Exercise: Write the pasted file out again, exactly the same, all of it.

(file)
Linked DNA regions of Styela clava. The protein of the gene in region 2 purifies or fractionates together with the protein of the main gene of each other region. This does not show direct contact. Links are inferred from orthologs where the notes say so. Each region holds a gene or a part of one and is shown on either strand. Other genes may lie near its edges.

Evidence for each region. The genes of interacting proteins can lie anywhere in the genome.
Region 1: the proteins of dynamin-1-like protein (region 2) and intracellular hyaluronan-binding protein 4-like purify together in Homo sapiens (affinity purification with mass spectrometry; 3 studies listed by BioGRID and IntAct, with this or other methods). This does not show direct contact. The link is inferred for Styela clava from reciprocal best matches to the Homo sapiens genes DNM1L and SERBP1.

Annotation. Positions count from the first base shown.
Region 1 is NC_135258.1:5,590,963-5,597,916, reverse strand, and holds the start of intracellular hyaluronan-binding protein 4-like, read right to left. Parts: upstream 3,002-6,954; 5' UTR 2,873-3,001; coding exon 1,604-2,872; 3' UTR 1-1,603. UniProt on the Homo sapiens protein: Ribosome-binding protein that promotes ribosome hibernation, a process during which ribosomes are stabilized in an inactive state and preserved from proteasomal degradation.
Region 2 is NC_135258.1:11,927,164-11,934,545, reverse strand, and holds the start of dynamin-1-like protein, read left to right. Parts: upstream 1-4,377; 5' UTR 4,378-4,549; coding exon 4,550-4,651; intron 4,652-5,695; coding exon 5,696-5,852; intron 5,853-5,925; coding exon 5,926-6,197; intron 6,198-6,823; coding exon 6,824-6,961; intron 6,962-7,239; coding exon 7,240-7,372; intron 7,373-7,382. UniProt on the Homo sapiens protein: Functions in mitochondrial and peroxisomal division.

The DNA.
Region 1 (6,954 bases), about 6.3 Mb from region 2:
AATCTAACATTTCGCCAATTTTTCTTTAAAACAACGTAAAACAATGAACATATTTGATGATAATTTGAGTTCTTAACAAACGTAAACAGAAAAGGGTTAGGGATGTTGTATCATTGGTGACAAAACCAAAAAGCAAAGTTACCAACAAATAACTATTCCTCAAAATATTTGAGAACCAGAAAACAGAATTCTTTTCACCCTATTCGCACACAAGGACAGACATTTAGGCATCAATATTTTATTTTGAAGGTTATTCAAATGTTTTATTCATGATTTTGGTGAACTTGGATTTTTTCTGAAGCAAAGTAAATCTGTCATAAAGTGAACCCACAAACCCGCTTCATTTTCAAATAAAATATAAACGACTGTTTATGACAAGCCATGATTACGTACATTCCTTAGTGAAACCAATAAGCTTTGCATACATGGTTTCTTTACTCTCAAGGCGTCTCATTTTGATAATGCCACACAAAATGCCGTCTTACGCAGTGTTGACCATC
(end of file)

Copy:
Linked DNA regions of Styela clava. The protein of the gene in region 2 purifies or fractionates together with the protein of the main gene of each other region. This does not show direct contact. Links are inferred from orthologs where the notes say so. Each region holds a gene or a part of one and is shown on either strand. Other genes may lie near its edges.

Evidence for each region. The genes of interacting proteins can lie anywhere in the genome.
Region 1: the proteins of dynamin-1-like protein (region 2) and intracellular hyaluronan-binding protein 4-like purify together in Homo sapiens (affinity purification with mass spectrometry; 3 studies listed by BioGRID and IntAct, with this or other methods). This does not show direct contact. The link is inferred for Styela clava from reciprocal best matches to the Homo sapiens genes DNM1L and SERBP1.

Annotation. Positions count from the first base shown.
Region 1 is NC_135258.1:5,590,963-5,597,916, reverse strand, and holds the start of intracellular hyaluronan-binding protein 4-like, read right to left. Parts: upstream 3,002-6,954; 5' UTR 2,873-3,001; coding exon 1,604-2,872; 3' UTR 1-1,603. UniProt on the Homo sapiens protein: Ribosome-binding protein that promotes ribosome hibernation, a process during which ribosomes are stabilized in an inactive state and preserved from proteasomal degradation.
Region 2 is NC_135258.1:11,927,164-11,934,545, reverse strand, and holds the start of dynamin-1-like protein, read left to right. Parts: upstream 1-4,377; 5' UTR 4,378-4,549; coding exon 4,550-4,651; intron 4,652-5,695; coding exon 5,696-5,852; intron 5,853-5,925; coding exon 5,926-6,197; intron 6,198-6,823; coding exon 6,824-6,961; intron 6,962-7,239; coding exon 7,240-7,372; intron 7,373-7,382. UniProt on the Homo sapiens protein: Functions in mitochondrial and peroxisomal division.

The DNA.
Region 1 (6,954 bases), about 6.3 Mb from region 2:
AATCTAACATTTCGCCAATTTTTCTTTAAAACAACGTAAAACAATGAACATATTTGATGATAATTTGAGTTCTTAACAAACGTAAACAGAAAAGGGTTAGGGATGTTGTATCATTGGTGACAAAACCAAAAAGCAAAGTTACCAACAAATAACTATTCCTCAAAATATTTGAGAACCAGAAAACAGAATTCTTTTCACCCTATTCGCACACAAGGACAGACATTTAGGCATCAATATTTTATTTTGAAGGTTATTCAAATGTTTTATTCATGATTTTGGTGAACTTGGATTTTTTCTGAAGCAAAGTAAATCTGTCATAAAGTGAACCCACAAACCCGCTTCATTTTCAAATAAAATATAAACGACTGTTTATGACAAGCCATGATTACGTACATTCCTTAGTGAAACCAATAAGCTTTGCATACATGGTTTCTTTACTCTCAAGGCGTCTCATTTTGATAATGCCACACAAAATGCCGTCTTACGCAGTGTTGACCATC